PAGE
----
The present invention is a very efficient system for generating keystroke data and is transparent to the application program. Since the application program and the keyboard representation are simultaneously displayed there is no need to switch programs to provide keystroke data.
According to another aspect of the invention, a region of the second segment may be utilized to provide data representing several keystrokes when the region is selected by the interactive pointing device.
According to a further aspect of the invention, characters may be written the second segment, converted keystroke data, and supplied to the application program.
Other features and advantages of the invention will become apparent in view of the attached figures and following detailed description.
FIG. 1 is a perspective view of a preferred embodiment of the invention;
FIG. 2 is a block diagram of a preferred embodiment of the keyboard emulation system;
FIG. 3 is a flow chart illustrating the operation of the embodiment of FIG. 2;
FIG. 4 is a block diagram of the video control unit;
FIG. 5 is a block diagram depicting the character locations of a display and the address space of the display RAM;
FIG. 6 is a flow chart illustrating the operation of the video control system; and
FIG. 7 is a schematic diagram of the keyboard scan control register configuration.
Referring now to the drawings, where identical or corresponding parts are identified by like reference numerals throughout the several views, FIG. 1 is a perspective view of a preferred embodiment of the invention. In FIG. 1, a hand-held computer is enclosed in a plastic case 10 having a 640×400 pixel LCD screen 12 disposed on an upper surface. An electrically conductive pen 14 is attached to the case by a wire 16. A thin glass overlay (not shown) having an electric coating on its upper surface is placed over the screen 12. An electric field is generated on the conductive surface utilizing electric contacts as described, for example, in U.S. Pat. No. 4,371,746. When the pen 14 is touched to the screen overlay, the magnitude of the field is sensed and an overlay controller, which is part of the computer, determines the screen coordinates of the point of contact. Thus the pen 14 functions as an interactive pointer interface to programs being executed by the computer.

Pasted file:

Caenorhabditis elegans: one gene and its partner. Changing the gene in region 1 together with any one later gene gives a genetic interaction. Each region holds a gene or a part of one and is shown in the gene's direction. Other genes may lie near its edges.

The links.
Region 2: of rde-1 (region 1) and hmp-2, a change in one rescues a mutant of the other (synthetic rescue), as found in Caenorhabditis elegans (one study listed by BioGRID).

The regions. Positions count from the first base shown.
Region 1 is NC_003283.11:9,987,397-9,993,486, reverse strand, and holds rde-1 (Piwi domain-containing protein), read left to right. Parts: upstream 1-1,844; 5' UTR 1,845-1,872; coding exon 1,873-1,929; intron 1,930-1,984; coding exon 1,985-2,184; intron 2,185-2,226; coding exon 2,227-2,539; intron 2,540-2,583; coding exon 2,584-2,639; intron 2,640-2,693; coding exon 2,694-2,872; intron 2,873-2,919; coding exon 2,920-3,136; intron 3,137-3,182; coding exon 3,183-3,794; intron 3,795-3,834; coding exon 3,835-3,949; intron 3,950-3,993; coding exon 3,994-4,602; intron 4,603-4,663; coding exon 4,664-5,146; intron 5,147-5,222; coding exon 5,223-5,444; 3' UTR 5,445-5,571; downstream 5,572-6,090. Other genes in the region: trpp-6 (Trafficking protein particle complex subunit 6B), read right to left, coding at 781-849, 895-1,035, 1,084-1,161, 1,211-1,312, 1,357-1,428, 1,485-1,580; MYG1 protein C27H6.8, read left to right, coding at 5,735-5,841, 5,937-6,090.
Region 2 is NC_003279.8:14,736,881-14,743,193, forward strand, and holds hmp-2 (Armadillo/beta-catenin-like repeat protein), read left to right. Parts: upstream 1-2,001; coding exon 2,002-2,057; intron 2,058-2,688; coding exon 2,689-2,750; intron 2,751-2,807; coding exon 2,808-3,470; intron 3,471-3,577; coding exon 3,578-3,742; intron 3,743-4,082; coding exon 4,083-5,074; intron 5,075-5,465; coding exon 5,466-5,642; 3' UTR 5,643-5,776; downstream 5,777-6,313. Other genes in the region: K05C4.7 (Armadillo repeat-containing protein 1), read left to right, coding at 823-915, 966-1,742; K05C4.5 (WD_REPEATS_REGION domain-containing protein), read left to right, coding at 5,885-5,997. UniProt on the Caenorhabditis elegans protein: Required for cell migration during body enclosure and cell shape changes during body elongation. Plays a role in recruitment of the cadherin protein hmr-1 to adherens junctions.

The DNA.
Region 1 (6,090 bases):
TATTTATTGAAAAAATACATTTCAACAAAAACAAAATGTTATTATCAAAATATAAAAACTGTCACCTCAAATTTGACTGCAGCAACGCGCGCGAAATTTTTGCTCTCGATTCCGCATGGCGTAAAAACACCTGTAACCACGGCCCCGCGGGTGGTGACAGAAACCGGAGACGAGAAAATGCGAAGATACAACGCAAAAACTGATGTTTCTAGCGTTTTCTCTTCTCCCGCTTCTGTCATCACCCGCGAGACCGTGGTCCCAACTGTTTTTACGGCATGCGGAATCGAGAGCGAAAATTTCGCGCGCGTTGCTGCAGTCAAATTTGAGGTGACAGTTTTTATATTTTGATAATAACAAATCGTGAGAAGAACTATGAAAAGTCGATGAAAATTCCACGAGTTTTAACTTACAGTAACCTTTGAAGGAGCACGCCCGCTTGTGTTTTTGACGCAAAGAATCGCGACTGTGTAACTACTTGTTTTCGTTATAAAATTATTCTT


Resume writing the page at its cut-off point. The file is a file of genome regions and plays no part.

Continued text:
In a preferred embodiment, the application programs utilize the CGA mode allowing 25 lines of characters formed on a 640×200 pixel grid. However, as described above, the display screen 12 utilized is a 640×400 pixel grid that facilitates other unique features of the computer. To compensate for the extra pixels when a keyboard emulation option is not used and an application program utilizing the CGA character mode is being executed, the system modifies the standard CGA image to fit the 640×400 pixel screen 12. This modification feature is transparent to the application program and results in the display of the application program graphics on the entire screen.
If the application program is of the type that responds to an interactive pointer device such as a mouse, light pen or the like, the coordinates generated by contacting the screen 12 with the pen in an appropriate location can be converted by software to a form usable by the application program. The computer depicted in FIG. 1 includes a port for attaching a keyboard.
In a preferred embodiment, a keyboard, and possibly other graphics, are displayed on the bottom half 12b of the screen 12 by the keyboard emulation system (KBES) of the invention. Since the size of the top half of the screen 12t is the standard CGA, size it is possible for the application program graphics to be displayed on the top half 12t and be unaffected by the presence of the displayed keyboard.